Prior episodes of vaccine myocarditis have been linked to an increased risk of myocarditis with future vaccinations

Two case reports from Australia describe myocarditis after administration of the Novavax vaccine to two young individuals who had recovered from mRNA vaccine myocarditis. 

The two case reports from Australia aren’t even the first reports of Novovax myocarditis after mRNA vaccine myocarditis. In August, the CDC reported 29 cases of pericarditis, including five in persons with a history of pericarditis after mRNA COVID-19 vaccine

Importantly, the Novovax vaccine is a protein-based vaccine that was hoped to not be associated with myocarditis as was noted with the mRNA vaccines. Unfortunately, these report of myocarditis occurring after Novovax delivery in patients who had a prior case of mRNA vaccine myocarditis suggests a history of vaccine myocarditis should serve as a contraindication to any future COVID-19 vaccines.

Summary / Recommendations:

Mr. Smith is a 31 year old man with no medical history. He emphatically denies any history of cardiopulmonary disease. He received his first dose of a Pfizer mRNA COVID-19 vaccine in June 2021. He subsequently describes having sharp chest pain over the next few weeks. He did not seek any medical evaluation at the time as he did not link the chest pain with the first dose of the vaccine he received. The pain resolved a few weeks later. He has had COVID twice, first in September of 2020, and his second time in January of 2023.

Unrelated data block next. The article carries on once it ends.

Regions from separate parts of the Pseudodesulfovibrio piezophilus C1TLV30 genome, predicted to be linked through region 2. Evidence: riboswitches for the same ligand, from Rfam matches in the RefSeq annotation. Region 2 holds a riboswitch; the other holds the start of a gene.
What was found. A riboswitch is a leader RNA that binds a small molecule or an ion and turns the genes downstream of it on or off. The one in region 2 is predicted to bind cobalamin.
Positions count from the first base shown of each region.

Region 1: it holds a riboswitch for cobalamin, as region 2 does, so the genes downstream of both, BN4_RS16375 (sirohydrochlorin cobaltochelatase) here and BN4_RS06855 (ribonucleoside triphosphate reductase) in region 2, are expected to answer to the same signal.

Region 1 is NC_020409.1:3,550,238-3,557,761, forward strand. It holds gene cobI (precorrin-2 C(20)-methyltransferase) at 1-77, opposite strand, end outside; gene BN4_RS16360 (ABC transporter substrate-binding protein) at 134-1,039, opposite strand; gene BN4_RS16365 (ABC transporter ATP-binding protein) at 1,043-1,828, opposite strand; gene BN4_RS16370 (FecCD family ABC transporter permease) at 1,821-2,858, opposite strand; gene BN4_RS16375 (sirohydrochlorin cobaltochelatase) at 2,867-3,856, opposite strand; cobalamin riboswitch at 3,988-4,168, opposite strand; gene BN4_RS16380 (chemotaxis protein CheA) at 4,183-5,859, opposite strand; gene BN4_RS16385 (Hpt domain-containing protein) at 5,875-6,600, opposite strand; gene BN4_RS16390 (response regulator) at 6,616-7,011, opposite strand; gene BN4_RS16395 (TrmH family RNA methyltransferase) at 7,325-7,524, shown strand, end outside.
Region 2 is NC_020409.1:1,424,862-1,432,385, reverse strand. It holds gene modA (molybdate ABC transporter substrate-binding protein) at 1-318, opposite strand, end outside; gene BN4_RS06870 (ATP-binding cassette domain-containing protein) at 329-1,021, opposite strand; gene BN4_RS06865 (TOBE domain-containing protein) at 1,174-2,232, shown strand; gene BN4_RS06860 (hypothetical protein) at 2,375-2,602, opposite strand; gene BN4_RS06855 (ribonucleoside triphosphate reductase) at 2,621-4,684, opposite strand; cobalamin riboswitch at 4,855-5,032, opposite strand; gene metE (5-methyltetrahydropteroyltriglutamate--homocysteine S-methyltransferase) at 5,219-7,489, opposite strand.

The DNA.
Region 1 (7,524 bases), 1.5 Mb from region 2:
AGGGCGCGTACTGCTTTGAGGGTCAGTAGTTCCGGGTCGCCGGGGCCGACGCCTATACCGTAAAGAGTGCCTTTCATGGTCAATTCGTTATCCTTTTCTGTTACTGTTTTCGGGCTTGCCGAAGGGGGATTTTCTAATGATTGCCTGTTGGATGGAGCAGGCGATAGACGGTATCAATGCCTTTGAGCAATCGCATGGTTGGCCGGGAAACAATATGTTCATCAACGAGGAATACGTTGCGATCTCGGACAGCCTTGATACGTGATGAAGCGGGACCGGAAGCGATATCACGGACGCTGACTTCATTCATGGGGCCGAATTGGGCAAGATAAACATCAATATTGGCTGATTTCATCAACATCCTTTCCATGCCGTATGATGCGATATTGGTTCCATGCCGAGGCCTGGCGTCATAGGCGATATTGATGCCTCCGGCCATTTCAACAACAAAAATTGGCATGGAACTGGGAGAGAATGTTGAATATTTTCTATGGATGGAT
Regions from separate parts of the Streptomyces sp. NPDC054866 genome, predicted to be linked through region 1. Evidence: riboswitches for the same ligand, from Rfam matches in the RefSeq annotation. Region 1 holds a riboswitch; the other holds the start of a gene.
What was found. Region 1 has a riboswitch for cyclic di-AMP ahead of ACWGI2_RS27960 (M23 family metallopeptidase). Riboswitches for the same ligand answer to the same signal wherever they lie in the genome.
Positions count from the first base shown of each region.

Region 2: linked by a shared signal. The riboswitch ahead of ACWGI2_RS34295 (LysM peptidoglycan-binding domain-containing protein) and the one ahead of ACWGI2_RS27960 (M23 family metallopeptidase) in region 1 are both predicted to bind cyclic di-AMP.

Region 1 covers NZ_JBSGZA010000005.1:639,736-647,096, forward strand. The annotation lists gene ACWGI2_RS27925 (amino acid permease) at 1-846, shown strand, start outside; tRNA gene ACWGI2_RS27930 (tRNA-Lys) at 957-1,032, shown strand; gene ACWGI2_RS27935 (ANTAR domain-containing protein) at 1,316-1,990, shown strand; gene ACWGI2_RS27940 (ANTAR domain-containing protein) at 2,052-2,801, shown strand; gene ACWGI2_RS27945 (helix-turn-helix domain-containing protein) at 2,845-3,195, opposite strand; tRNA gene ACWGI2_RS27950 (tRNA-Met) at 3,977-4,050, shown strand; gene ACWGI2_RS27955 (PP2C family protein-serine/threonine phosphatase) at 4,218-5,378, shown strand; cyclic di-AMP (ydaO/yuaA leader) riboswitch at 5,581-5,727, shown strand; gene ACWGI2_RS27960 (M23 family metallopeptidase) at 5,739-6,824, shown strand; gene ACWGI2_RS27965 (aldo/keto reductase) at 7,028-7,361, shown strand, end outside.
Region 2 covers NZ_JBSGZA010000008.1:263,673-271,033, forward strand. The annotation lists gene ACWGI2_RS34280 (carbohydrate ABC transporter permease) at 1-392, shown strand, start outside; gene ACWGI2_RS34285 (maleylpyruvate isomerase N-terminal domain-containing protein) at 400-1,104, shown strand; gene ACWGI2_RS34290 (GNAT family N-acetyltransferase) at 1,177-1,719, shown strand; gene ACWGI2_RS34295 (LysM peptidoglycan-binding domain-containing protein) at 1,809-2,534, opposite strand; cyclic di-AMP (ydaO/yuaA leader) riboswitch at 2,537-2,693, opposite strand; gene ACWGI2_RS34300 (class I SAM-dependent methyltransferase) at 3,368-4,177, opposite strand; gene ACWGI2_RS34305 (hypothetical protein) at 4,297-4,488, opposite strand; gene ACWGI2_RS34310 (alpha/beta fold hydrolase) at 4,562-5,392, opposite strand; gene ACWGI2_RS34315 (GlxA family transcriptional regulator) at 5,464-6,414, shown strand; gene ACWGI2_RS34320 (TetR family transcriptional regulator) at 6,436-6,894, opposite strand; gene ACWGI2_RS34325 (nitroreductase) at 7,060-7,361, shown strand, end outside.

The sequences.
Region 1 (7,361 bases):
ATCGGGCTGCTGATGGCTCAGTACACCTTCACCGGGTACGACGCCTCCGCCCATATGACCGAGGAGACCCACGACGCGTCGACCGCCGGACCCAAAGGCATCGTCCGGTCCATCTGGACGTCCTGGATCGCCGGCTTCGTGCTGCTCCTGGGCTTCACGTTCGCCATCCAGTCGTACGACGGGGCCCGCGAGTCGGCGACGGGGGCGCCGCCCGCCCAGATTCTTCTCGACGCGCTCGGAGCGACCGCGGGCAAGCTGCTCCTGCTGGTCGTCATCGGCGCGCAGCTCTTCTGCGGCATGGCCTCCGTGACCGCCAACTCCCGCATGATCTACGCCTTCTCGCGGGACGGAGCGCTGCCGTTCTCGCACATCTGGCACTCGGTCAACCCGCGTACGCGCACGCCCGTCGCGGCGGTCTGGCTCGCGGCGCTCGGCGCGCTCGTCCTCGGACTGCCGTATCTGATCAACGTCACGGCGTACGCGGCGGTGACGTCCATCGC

His cardiac testing completed to date consist of an electrocardiogram and an echocardiogram performed Feb 16th, 2023 that were both normal.

I think it is certainly possible Mr. Smith may have had myocarditis after the first dose of his mRNA vaccine. As I discussed with Mr. Smith, a cardiac MRI would not change my opinion on the matter as a normal result this many months from his original presentation would not rule out acute myocarditis. If he did have a case of vaccine myocarditis after his first dose of an mRNA vaccine, I think he would be at risk for developing myocarditis with another COVID-19 vaccination. I will note here that Mr. Smith did try to fulfill the mandate to complete a primary series of a COVID-19 vaccination by attempting to get a Johnson and Johnson vaccine. He was turned away by the pharmacists who noted the Johnson and Johnson vaccine was not approved to be given after a first dose of an mRNA vaccine.